Today, the volume of photos taken by people with smartphone cameras challenges the limits of structured categorization. It is difficult for one person to categorize their own repository of smartphone photos, much less to define a structured taxonomy for everyone’s photos.
On Facebook, people share billions of photos every day, making it challenging to scroll backward in time to find photos posted a few days ago, let alone months or years ago. To help people to find the photos they’re looking for more easily, Facebook’s Photo Search team applied machine learning techniques to better understand what’s in an image as well as improve the search and retrieval process.
Photo Search was built with Unicorn, an in-memory and flash storage indexing system designed to search trillions of edges between tens of billions of users and entities. Created a few years ago to power the social graph-aware Graph Search, Unicorn supports billions of queries per day powering multiple components in Facebook.
Graph Search was built to retrieve objects from the social graph based on the relationships between them, such as “My friends who live in San Francisco.” This has proven to be effective but presents engineering challenges when constraining the query to a relevant subset, sorting and scoring the results for relevancy, and then delivering the most relevant results. To augment this approach, the Photo Search team applied deep neural networks to improve the accuracy of image searches based on visual content in the photo and searchable text.
What search needs to understand about photos
Understanding photos at Facebook’s scale presents different challenge as compared with demonstrating low image-recognition error rates in the Imagenet Challenge competition. Applied research has produced cutting-edge deep learning techniques capable of processing billions of photos to extract searchable semantic meaning at enormous scale. Each of the public photos uploaded to Facebook is processed by a distributed real-time system called the image understanding engine.
The image understanding engine is a deep neural network with millions of learnable parameters. The engine builds on top of the state-of-the-art deep residual network trained using tens of millions of photos with annotations. It can automatically predict a rich set of concepts, including scenes, objects, animals, attractions, and clothing items. We can train models and store useful information ahead of time, which enables low-latency responses to user queries.
The image understanding engine produces high-dimensional float vectors of semantic features that are too computationally intensive for indexing and searching at Facebook’s scale. By leveraging iterative quantization and locality-sensitive hashing technology, the features are further compressed into a small number of bits that still preserve most of the semantics. The bit representation is used as the compact embedding of the photos that can be directly employed in ranking, retrieval, and photo deduplication. The compact embeddings rank the order of results in response to the search query. It is a similar technique applied to document search and retrieval, for which Unicorn was originally created, with different algorithms applied to the deep neural network layers specific to searching a large-scale collection of images. The object tags and semantic embeddings populate Unicorn with an index for search queries. An update to use compact embeddings for low-latency retrieval is under development.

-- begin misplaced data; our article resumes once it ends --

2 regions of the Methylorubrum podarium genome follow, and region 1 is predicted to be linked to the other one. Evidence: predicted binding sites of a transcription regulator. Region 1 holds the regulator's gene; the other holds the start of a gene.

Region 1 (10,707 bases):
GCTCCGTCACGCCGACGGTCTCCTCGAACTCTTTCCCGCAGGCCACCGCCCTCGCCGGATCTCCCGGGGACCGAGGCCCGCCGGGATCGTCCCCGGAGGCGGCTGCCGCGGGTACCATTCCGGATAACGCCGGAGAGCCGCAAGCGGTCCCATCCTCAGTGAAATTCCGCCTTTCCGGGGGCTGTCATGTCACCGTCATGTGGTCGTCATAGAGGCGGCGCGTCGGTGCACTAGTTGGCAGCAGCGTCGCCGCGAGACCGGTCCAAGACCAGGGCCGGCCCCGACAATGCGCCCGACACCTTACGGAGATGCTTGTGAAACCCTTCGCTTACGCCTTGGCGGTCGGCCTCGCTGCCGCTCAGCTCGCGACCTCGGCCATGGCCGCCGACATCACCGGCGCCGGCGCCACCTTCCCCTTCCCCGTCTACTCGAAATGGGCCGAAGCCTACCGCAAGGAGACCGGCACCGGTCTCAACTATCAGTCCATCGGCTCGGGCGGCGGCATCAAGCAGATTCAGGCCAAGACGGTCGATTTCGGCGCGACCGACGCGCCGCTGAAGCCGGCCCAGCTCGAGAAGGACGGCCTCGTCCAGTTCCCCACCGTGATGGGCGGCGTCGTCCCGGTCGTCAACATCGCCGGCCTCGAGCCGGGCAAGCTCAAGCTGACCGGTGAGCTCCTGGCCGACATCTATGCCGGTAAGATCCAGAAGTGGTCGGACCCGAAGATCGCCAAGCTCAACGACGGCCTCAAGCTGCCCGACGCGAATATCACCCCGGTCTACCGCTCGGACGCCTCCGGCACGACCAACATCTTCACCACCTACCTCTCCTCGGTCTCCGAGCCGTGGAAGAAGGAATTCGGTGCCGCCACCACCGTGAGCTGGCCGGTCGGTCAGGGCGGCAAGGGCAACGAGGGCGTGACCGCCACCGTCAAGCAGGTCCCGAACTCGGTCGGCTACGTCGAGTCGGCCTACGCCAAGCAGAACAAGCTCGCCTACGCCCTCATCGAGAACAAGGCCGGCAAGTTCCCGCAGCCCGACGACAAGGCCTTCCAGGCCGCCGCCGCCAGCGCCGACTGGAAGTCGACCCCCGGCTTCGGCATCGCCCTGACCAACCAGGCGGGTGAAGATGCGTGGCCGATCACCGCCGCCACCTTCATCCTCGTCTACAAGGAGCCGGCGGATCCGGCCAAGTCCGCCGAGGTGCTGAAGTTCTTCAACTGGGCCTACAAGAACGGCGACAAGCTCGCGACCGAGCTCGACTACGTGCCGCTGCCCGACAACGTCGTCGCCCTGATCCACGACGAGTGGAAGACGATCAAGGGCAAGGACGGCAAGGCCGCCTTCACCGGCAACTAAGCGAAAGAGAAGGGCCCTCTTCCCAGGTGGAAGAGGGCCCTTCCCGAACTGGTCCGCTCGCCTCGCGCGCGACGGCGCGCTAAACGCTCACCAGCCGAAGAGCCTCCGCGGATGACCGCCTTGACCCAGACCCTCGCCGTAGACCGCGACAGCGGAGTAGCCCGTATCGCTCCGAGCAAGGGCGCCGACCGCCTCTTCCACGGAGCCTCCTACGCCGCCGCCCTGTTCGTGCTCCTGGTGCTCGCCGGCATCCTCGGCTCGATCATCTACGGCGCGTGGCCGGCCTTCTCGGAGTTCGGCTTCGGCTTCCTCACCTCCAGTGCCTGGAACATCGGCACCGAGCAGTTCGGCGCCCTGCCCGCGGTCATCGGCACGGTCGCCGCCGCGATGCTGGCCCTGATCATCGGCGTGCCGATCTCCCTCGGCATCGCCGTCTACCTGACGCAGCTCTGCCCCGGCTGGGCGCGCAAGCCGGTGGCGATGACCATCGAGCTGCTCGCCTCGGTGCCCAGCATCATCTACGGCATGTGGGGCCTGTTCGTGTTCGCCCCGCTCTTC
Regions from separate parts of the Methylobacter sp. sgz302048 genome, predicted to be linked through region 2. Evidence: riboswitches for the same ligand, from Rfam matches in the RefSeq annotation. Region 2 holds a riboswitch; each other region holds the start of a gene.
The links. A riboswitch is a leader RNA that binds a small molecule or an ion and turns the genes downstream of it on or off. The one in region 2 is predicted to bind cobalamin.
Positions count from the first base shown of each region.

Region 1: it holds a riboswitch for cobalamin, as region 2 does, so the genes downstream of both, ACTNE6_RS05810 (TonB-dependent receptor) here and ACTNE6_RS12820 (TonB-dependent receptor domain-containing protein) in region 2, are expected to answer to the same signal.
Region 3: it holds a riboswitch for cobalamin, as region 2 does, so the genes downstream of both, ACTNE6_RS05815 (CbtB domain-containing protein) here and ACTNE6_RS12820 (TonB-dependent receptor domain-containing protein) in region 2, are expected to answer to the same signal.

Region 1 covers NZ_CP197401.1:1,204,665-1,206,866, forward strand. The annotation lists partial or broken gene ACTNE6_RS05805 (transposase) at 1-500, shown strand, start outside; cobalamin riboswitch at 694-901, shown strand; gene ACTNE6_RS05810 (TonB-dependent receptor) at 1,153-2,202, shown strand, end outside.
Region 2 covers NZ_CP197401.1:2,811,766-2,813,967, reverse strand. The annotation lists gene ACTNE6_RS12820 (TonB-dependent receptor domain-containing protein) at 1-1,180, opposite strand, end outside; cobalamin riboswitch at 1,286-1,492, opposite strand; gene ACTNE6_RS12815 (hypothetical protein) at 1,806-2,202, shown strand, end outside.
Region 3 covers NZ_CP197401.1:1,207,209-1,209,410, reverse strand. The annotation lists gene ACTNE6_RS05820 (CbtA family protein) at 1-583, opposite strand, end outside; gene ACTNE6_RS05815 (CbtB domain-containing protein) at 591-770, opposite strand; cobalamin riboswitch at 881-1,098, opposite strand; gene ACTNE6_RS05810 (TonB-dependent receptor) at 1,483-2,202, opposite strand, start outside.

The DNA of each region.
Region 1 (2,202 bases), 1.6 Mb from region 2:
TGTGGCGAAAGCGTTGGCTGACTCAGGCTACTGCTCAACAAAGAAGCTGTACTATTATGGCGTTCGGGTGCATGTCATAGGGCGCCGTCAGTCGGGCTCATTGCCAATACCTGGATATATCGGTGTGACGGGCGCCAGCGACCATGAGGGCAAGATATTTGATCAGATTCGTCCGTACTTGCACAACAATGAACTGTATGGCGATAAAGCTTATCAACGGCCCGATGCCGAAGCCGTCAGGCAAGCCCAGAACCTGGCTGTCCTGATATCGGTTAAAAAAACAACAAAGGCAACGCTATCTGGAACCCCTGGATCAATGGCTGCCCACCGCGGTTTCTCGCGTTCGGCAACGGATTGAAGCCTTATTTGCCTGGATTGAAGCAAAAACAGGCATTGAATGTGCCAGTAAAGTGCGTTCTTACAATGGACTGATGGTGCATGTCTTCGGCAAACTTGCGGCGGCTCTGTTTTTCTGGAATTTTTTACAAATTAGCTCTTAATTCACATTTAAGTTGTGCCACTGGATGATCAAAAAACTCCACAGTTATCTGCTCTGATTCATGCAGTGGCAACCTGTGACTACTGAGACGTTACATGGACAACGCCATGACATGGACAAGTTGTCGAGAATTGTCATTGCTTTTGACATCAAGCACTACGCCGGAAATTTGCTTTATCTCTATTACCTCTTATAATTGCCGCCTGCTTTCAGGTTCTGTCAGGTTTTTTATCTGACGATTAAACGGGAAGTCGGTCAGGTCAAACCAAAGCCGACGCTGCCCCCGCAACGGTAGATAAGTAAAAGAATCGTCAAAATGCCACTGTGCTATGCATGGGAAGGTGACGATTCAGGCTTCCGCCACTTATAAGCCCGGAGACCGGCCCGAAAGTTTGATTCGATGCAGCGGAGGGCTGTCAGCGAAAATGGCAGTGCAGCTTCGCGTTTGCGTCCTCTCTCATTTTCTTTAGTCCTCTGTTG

Using tags and embeddings for modeling
A complex ranking model applied to the entire photo store is not possible given Facebook’s scale and people’s expectations for a fast response to their queries. A relevance model applied to the tags and embeddings estimates relevance and produces low-latency query results.
Relevancy is assessed with rich query and photo concept signals by comparing the concept sets with a similarity function. For example, the query concepts are directly correlated to a photo’s concepts for the query “Central Park” to promote on-topic photos and remove off-topic photos during the ranking.
Directly measuring the concept correlation between a query and a result often is not enough to accurately predict relevance. The relevance model that was developed exploits multimodal learning to learn a joint embedding between a query and an image.
The inputs to the model are the embedding vectors of the query and the photo result. The objective of training is to minimize classification loss. Each vector is trained together and processed by several layers of a deep neural network to produce a binary signal, where a positive result denotes a match and negative one denotes a non-match. The query and photo input vectors are produced by their separate networks, potentially with a different number of layers. The networks can be trained or fine-tuned together with the parameters of the embedding layer.
Embedding with ranking loss
The approach described above to determine relevance between a query and a photo is formulated as a classification problem. However, the main goal of the ranking is to determine the best order for the set of photo results. We went beyond classification formulation and used training with a ranking loss that processes a pair of relevant and non-relevant results for a single query at the same time.